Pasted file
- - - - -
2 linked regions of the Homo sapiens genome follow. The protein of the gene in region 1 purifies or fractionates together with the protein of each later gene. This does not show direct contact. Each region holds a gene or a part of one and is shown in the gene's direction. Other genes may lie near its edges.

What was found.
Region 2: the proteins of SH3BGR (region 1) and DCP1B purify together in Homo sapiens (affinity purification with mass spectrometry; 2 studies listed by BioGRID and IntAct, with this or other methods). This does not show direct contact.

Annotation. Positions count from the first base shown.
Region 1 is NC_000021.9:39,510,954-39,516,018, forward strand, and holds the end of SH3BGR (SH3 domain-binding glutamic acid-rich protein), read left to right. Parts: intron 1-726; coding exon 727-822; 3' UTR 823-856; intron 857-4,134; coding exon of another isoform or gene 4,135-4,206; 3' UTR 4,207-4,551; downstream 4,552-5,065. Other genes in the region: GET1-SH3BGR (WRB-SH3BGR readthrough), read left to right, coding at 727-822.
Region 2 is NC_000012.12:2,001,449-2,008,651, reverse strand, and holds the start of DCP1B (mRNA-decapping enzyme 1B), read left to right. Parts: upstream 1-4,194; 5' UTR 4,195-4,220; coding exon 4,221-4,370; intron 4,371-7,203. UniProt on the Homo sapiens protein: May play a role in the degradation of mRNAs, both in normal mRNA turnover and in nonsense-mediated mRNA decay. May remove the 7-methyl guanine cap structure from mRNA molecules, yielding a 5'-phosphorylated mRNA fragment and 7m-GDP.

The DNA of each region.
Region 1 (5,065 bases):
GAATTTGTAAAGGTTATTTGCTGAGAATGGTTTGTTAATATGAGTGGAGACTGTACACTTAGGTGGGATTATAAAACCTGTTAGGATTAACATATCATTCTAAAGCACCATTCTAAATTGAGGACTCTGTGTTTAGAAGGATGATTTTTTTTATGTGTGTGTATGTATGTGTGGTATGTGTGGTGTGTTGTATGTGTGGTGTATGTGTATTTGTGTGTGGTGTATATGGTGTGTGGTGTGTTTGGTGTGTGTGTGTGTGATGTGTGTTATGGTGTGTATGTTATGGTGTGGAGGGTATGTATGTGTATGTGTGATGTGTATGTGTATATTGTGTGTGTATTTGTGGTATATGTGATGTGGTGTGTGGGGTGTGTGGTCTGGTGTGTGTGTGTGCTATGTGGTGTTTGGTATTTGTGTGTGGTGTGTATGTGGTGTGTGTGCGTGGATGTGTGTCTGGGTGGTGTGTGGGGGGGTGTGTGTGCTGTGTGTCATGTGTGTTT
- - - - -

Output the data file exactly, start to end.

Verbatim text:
2 linked regions of the Homo sapiens genome follow. The protein of the gene in region 1 purifies or fractionates together with the protein of each later gene. This does not show direct contact. Each region holds a gene or a part of one and is shown in the gene's direction. Other genes may lie near its edges.

What was found.
Region 2: the proteins of SH3BGR (region 1) and DCP1B purify together in Homo sapiens (affinity purification with mass spectrometry; 2 studies listed by BioGRID and IntAct, with this or other methods). This does not show direct contact.

Annotation. Positions count from the first base shown.
Region 1 is NC_000021.9:39,510,954-39,516,018, forward strand, and holds the end of SH3BGR (SH3 domain-binding glutamic acid-rich protein), read left to right. Parts: intron 1-726; coding exon 727-822; 3' UTR 823-856; intron 857-4,134; coding exon of another isoform or gene 4,135-4,206; 3' UTR 4,207-4,551; downstream 4,552-5,065. Other genes in the region: GET1-SH3BGR (WRB-SH3BGR readthrough), read left to right, coding at 727-822.
Region 2 is NC_000012.12:2,001,449-2,008,651, reverse strand, and holds the start of DCP1B (mRNA-decapping enzyme 1B), read left to right. Parts: upstream 1-4,194; 5' UTR 4,195-4,220; coding exon 4,221-4,370; intron 4,371-7,203. UniProt on the Homo sapiens protein: May play a role in the degradation of mRNAs, both in normal mRNA turnover and in nonsense-mediated mRNA decay. May remove the 7-methyl guanine cap structure from mRNA molecules, yielding a 5'-phosphorylated mRNA fragment and 7m-GDP.

The DNA of each region.
Region 1 (5,065 bases):
GAATTTGTAAAGGTTATTTGCTGAGAATGGTTTGTTAATATGAGTGGAGACTGTACACTTAGGTGGGATTATAAAACCTGTTAGGATTAACATATCATTCTAAAGCACCATTCTAAATTGAGGACTCTGTGTTTAGAAGGATGATTTTTTTTATGTGTGTGTATGTATGTGTGGTATGTGTGGTGTGTTGTATGTGTGGTGTATGTGTATTTGTGTGTGGTGTATATGGTGTGTGGTGTGTTTGGTGTGTGTGTGTGTGATGTGTGTTATGGTGTGTATGTTATGGTGTGGAGGGTATGTATGTGTATGTGTGATGTGTATGTGTATATTGTGTGTGTATTTGTGGTATATGTGATGTGGTGTGTGGGGTGTGTGGTCTGGTGTGTGTGTGTGCTATGTGGTGTTTGGTATTTGTGTGTGGTGTGTATGTGGTGTGTGTGCGTGGATGTGTGTCTGGGTGGTGTGTGGGGGGGTGTGTGTGCTGTGTGTCATGTGTGTTT